Today, U.S. Senators Kirsten Gillibrand (D-NY), Bernie Sanders (I-VT), and Bob Casey (D-PA) called on Federal Communications Commission (FCC) Acting Chairwoman Jessica Rosenworcel to immediately expand access to essential 2-1-1 calls to thousands of vulnerable Americans who lack consistent cell service. The 2-1-1 hotline provides essential community services for millions of Americans seeking information related to supplemental food and nutrition programs, rental assistance, veteran services, substance use disorder support programs, and suicide prevention.
Since the pandemic began, call centers have received an influx of calls as more Americans experience food and housing insecurity, and search for critical public health information and vaccine access. While 9-1-1 and other emergency calls are guaranteed for individuals without an active contract with a cell phone carrier, 2-1-1 calls are inaccessible to thousands of Americans who do not have consistent cell service or who are only able to make calls using WiFi. The senators are calling on the FCC to quickly enact a similar policy to 47 CFR § 9.4 (“Obligation to transmit 911 calls”) that would require all telecommunication carriers to transmit 2-1-1 calls to a local point of access and to connect calls over WiFi.
“Given the unprecedented pandemic emergency we currently face and the clear need for stable access to essential information and referrals provided by 2-1-1 services, we ask you take all appropriate steps to institute a similar obligation for all telecommunication carriers to transmit 2-1-1 calls to a local point of access and to connect calls over WiFi. Doing so will ensure those who lose cell phone access do not also lose access to this crucial lifeline,” said the senators.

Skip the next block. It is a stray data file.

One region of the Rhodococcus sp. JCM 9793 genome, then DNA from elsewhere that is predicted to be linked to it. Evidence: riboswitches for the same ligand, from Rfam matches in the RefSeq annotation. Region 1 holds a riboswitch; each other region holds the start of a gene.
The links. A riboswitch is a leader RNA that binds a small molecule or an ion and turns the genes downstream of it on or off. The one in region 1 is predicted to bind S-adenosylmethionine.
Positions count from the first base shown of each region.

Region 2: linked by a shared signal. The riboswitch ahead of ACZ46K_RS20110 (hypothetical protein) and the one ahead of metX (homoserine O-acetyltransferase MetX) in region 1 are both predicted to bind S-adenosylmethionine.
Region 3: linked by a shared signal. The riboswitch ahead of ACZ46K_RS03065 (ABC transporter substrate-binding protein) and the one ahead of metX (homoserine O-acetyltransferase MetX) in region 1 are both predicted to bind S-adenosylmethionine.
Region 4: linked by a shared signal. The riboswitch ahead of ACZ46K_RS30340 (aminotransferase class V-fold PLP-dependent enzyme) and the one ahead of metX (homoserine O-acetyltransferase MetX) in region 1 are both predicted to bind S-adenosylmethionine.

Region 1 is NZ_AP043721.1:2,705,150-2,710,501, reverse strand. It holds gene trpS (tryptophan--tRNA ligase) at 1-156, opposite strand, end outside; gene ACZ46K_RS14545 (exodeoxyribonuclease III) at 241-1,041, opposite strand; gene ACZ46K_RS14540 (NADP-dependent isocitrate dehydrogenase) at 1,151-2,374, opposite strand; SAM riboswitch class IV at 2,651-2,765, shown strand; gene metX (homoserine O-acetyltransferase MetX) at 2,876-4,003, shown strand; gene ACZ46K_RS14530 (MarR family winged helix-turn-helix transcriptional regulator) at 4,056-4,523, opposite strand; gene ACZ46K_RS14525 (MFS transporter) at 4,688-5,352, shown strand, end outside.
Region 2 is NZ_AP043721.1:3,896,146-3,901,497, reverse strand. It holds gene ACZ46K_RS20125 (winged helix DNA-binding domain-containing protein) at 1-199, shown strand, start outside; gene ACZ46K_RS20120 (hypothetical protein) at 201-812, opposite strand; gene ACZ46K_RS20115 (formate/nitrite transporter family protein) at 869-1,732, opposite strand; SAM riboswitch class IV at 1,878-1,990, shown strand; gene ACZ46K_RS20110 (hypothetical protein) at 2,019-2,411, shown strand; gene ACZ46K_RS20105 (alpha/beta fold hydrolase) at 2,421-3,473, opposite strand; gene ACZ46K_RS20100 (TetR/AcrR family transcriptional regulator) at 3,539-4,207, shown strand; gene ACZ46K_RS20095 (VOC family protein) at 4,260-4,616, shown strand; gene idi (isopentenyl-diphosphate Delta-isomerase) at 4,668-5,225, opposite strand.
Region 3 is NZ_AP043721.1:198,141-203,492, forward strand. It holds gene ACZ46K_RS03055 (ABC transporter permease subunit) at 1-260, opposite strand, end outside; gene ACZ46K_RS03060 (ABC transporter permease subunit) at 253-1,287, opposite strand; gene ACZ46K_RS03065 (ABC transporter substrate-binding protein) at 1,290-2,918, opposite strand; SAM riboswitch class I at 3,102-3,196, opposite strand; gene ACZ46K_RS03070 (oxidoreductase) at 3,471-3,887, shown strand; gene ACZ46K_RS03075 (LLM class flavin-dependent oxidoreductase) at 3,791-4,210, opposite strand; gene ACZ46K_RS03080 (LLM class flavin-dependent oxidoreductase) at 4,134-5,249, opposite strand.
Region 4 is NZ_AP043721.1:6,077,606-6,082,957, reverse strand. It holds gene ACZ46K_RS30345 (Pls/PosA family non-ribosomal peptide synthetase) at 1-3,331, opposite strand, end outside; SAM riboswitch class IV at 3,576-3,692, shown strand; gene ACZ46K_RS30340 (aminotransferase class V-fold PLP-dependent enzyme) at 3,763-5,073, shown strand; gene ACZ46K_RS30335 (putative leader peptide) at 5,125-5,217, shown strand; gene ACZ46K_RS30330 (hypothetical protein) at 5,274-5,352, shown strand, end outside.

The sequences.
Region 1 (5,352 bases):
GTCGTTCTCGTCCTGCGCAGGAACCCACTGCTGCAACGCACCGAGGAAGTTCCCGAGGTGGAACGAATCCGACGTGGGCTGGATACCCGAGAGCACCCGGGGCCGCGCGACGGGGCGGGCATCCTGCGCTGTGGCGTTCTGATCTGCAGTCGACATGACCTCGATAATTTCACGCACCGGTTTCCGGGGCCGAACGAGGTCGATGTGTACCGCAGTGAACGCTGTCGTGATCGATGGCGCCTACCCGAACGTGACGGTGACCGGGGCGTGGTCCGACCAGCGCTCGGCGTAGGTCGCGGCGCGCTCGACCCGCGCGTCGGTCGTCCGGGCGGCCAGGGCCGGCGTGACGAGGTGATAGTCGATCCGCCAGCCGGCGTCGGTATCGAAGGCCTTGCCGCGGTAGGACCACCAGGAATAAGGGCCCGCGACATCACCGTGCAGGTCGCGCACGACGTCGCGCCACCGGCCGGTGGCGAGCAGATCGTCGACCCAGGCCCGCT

“It is critically important that we expand access to 211/LIFE LINE for people in need, especially as the COVID-19 crisis persists,” said Jennifer Lake, CEO of Goodwill of the Finger Lakes. “Since the pandemic, calls to 211/LIFE LINE have increased by more than 300%, that’s more than 110,000 calls during the pandemic alone. People need vaccine information, food resources, and vital behavior health support and don’t have cell phone minutes available or even access to a working phone. This dialing access will help individuals and families in crisis in our community here and across the country. It’s a critical step toward combating the health and social crises so many people suffer daily.”
“Vermont 211 (and 211s nationally) plays a crucial role, which is even more visible and important in times of crisis. Since the start of the pandemic, many Vermonters have been faced for the first time with needs that they could no longer meet on their own. For others, the usual resources were no longer available or could not meet the demand that suddenly became too high. Vermont 211 helps everyone find accessible and available resources for everyday needs and during all phases of a disaster,” said MaryEllen Mendl, Executive Director, United Ways of Vermont/Vermont 2-1-1/Help Me Grow VT
“It is our shared responsibility to make sure that the basic needs of all citizens are met,” said Julie DeSeyn, Chief Program and Policy Officer, United Way of Southwestern Pennsylvania. “By ensuring access to 211, you’re ensuring access to resources for housing, food, employment, childcare, utilities, and more. As we move toward recovery from the pandemic, this is a vital place to start. We are deeply thankful to Senators Gillibrand, Sanders, and Casey for supporting this work.”
2-1-1 is a free and confidential referral hotline that can be accessed by phone or computer 24 hours a day, 7 days a week, all year round. A toll-free call to 2-1-1 connects individuals to a community resource specialist in their local area who can put them in touch with local organizations that provide critical services that can improve — and save — lives. In 2020 alone, New York State 2-1-1 call centers received 15,126 calls for crisis intervention services, with rates spiking during the early months of the pandemic. Additionally, in many rural areas across New York, Vermont, and Pennsylvania broadband services are available where cell phone service is not, leaving WiFi as the only option to call emergency information and referral service lines such as 2-1-1.